OpenStreetMap

Survey points etc

Posted by kucai on 30 June 2020 in English (English)

I have been registering surveyed points from the RTK gps units that I used at work. Usually, I updated those references to JOSM’s image offset database, used to be both for Bing and Maxar. Lately however, I just uploaded data for Bing only.

Part of the reason is that I found that Maxar has quite a lot skewy images despite their recentness. Their images are also at a different zoom level than Bing, so providing offsets for both Maxar and Bing seems to be pointless. Older Bings were nicer, but newer ones seems to be the same image used by Esri and Maxar, so they are equally good (or bad).

To overcome the different zoom scale of the imageries, I always defaulted to the ‘corrected’ Bing. In areas where new roads/developments can be seen only in Maxar, I will offset Maxar to Bing. I’d find a house closeby, trace it in Bing, and then move Maxar imagery to match. Hopefully, everything will remain consistent. Well, at least until new (paid/unpaid) mappers started tracing and aligning everything to Maxar that is..

I am still undecided regarding gps tracks. Quite a few issues: bad signal (resulting bad accuracy), kalmann filter, not enough traces covering x-y axis. Better than nothing though. I’d rather prefer a 10 minute averaging (or median value) gps position.

Anyways….

Comment from alexkemp on 30 June 2020 at 09:25

Hi kucai

This is something that I’ve struggled with also, and particularly now that we have all been in Covid-19 lockdown, and I do not even have a metres-bad GPS track to rely on. The solution that I have been relying on in the UK follows this decision matrix:

  1. The UK roads have all been imported from an accurate Ordnance Survey DB (or at least we hope that it is accurate - my own cross-reference investigations from BorderLine imports say ‘yes’, as in the common situations where a border follows a road, river or other feature it has normally matched perfectly)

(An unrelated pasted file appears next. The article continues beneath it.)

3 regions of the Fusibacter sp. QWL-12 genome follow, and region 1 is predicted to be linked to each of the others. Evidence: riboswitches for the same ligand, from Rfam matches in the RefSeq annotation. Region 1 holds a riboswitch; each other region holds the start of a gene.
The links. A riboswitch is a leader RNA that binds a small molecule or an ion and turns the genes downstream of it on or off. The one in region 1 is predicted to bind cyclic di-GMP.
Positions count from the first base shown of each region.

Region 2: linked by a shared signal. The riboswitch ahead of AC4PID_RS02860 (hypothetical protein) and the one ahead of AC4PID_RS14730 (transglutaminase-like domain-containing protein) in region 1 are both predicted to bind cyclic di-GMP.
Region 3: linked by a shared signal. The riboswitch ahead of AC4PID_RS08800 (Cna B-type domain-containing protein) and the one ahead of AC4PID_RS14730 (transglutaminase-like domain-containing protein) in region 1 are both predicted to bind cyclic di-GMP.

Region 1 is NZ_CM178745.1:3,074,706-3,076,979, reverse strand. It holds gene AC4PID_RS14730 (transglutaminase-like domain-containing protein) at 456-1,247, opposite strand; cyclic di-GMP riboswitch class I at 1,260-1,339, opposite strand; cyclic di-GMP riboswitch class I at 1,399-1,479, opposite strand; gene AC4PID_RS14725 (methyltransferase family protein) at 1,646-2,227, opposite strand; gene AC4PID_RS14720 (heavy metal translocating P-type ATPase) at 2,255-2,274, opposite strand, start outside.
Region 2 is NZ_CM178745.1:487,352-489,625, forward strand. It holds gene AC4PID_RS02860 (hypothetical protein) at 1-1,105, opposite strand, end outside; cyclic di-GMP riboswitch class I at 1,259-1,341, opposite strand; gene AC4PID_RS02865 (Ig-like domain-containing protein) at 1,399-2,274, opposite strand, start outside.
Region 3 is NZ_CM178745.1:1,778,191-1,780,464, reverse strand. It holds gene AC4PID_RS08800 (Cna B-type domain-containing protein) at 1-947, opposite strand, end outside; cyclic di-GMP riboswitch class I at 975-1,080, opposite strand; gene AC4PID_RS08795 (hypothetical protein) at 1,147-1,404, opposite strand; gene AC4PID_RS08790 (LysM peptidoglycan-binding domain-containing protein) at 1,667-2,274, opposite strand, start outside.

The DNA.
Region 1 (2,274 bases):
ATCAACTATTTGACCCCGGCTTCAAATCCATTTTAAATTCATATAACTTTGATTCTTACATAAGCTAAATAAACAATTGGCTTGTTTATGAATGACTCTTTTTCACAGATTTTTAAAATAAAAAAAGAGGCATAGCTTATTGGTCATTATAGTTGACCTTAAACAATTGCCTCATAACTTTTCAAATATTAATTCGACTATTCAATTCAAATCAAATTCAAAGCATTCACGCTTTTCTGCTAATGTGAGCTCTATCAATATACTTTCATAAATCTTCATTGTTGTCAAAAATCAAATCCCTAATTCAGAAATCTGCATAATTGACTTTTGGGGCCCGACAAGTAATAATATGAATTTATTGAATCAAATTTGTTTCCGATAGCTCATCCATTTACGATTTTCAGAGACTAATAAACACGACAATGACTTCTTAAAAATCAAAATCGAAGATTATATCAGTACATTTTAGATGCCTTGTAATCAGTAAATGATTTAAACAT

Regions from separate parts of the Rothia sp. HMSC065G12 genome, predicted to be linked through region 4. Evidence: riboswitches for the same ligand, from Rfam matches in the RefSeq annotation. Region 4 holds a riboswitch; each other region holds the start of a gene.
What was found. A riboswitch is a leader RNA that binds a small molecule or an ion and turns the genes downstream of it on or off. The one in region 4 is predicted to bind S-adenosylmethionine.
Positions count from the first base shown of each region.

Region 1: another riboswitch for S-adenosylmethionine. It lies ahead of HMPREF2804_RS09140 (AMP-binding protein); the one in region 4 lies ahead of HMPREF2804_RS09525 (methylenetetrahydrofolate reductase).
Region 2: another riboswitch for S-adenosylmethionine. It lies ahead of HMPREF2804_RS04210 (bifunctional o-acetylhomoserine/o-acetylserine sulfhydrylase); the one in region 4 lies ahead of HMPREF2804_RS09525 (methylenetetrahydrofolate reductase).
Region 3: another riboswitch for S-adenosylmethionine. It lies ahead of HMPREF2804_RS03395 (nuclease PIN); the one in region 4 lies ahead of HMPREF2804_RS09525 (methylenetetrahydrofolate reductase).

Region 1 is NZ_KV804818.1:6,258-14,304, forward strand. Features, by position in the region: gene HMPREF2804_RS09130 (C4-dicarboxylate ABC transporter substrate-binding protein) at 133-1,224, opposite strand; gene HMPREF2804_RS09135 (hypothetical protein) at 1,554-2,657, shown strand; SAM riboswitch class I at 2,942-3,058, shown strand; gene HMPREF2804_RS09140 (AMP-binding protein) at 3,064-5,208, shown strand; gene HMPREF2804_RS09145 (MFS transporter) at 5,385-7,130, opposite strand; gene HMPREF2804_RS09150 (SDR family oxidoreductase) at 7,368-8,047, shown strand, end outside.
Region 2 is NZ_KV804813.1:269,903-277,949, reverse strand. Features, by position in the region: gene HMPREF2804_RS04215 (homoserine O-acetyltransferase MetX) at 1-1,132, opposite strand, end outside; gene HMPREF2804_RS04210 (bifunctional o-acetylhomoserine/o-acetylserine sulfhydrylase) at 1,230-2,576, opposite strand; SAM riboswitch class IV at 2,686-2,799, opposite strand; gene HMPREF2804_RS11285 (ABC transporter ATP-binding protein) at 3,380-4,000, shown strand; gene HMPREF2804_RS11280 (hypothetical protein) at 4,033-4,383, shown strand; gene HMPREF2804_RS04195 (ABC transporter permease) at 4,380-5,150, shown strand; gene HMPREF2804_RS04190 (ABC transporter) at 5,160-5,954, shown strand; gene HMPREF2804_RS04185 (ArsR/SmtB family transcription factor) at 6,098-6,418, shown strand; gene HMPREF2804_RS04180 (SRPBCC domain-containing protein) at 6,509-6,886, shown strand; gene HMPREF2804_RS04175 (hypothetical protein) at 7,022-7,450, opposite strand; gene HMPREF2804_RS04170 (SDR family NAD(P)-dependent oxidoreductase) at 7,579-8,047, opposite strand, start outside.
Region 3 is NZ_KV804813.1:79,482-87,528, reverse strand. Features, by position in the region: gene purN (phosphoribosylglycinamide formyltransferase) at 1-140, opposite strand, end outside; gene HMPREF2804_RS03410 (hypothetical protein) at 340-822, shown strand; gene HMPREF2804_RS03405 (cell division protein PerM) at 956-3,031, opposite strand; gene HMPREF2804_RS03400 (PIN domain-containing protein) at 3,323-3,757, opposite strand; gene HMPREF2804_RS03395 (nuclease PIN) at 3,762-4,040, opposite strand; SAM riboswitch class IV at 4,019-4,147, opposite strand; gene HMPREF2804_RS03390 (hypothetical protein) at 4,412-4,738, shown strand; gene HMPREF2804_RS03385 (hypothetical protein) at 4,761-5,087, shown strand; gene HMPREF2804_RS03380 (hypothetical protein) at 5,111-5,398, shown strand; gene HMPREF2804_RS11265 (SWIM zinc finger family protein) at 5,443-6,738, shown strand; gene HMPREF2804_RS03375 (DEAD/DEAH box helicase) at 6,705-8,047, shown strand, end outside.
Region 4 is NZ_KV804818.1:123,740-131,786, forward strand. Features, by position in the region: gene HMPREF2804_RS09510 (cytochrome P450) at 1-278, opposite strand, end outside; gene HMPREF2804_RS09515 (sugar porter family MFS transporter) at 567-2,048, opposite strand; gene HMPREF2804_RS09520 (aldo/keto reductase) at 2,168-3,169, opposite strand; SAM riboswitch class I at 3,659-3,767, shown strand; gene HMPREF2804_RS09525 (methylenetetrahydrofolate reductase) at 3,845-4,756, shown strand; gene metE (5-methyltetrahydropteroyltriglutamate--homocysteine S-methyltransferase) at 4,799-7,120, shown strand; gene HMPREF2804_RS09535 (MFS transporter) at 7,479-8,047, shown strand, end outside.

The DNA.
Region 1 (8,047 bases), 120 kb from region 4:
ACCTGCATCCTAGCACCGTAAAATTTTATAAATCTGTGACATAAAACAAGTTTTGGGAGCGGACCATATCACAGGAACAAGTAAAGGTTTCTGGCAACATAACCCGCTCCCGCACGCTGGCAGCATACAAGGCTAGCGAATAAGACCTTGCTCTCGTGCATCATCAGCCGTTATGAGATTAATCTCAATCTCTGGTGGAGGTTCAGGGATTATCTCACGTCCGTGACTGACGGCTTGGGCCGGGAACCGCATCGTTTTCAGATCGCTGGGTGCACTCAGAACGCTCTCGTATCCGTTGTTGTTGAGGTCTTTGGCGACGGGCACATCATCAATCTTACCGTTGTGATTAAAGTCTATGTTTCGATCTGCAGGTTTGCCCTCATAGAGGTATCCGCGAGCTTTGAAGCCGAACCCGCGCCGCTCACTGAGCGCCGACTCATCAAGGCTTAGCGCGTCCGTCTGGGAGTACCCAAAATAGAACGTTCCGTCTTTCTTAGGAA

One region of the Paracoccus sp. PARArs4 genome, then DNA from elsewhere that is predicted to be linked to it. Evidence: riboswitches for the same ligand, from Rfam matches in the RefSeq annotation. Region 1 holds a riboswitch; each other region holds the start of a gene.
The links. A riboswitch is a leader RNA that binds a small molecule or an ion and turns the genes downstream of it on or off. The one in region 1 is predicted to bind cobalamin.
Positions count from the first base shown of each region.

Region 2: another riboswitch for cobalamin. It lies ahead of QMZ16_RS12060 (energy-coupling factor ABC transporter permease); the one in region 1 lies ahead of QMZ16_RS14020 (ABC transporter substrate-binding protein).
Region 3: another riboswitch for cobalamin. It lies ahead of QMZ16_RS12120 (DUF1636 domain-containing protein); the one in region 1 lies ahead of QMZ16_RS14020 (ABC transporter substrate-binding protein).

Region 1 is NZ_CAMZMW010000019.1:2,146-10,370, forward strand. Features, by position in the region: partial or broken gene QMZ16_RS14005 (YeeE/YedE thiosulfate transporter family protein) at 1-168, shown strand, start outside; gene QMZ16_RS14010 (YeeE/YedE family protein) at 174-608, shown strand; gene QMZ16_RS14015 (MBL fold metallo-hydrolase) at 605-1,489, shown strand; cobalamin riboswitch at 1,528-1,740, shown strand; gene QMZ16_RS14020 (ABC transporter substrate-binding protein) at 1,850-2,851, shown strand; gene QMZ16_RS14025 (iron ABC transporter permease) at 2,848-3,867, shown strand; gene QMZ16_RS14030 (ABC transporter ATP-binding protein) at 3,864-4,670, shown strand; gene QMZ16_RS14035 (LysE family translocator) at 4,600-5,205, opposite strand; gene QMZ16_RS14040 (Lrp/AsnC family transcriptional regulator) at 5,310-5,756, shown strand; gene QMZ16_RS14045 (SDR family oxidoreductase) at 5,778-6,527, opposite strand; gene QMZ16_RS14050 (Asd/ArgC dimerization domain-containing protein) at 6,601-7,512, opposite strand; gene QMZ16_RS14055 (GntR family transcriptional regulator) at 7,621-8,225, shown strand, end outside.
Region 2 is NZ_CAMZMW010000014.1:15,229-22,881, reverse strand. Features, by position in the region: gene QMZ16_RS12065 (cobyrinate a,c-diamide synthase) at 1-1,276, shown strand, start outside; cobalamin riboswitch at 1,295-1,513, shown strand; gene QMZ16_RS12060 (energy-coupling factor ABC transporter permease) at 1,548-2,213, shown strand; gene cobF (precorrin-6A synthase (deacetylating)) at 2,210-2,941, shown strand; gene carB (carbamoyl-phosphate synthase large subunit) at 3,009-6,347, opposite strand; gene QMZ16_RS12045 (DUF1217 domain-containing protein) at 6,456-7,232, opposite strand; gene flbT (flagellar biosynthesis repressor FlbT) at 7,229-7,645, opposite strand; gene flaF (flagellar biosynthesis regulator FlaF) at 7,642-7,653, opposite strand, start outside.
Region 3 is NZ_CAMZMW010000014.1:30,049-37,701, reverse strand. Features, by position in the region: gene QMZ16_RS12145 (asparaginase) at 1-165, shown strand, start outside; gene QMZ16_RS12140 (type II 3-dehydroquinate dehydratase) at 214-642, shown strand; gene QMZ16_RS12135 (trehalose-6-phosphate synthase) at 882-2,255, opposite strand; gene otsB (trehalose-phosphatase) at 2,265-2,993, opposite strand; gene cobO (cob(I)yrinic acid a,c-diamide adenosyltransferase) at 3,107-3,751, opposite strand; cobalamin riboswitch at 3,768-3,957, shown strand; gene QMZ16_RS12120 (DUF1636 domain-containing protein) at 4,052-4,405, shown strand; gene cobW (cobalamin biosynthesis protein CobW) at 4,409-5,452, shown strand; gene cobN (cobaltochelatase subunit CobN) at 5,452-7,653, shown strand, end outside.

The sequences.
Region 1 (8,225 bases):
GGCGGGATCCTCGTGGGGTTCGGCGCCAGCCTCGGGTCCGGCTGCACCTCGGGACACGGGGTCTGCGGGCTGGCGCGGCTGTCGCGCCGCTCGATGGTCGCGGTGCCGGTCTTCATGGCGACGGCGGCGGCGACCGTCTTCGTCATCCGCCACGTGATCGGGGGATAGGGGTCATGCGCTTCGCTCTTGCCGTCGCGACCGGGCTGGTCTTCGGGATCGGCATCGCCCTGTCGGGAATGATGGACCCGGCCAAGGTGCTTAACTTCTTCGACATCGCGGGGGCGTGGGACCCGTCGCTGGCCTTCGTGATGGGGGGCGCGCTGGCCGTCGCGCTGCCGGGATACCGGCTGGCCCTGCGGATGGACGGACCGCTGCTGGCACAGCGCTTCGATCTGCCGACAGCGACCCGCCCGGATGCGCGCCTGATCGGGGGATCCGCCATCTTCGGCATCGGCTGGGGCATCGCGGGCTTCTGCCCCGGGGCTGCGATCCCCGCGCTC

2. The English are obsessed with roundabouts, both small & large
  3. When the Borders (mentioned above) have passed through such roundabouts it has frequently been straight through the middle
  4. The roundabouts provide an excellent target when looking through imagery, much like firing an arrow (I live in Nottingham)

The upshot (pun intended) of the above is that I correct the Imagery used to the nearest roundabout that I can find. It seems to work well so far.

Comment from kucai on 30 June 2020 at 11:01

Hail our long past overlords! :)

We still inherit your bureaucracy, in that it is difficult to get any open data from the government. Sprinkle in some nervousness in the name of national security, things might stay the same in the foreseeable future.

Things are changing though. Slow and steady as they say. Cheers!

Comment from alexkemp on 30 June 2020 at 13:22

Overlords? Long past? Where on earth do you live, kucai?

You are not alone in having to fight bureaucracy. Ordnance Survey were originally a branch of the military. Now a private company, they have to be arm-wrestled for every scrap of information (and they are the sole possessors of).

To date they (and others) have been instructed by the government to provide free access to all UK-wide:

  • Postcode centroids
  • Borderline information
    (GPS for Coastline, Country & County lines)
  • Road information
    (GPS & names)

They still withhold address information.

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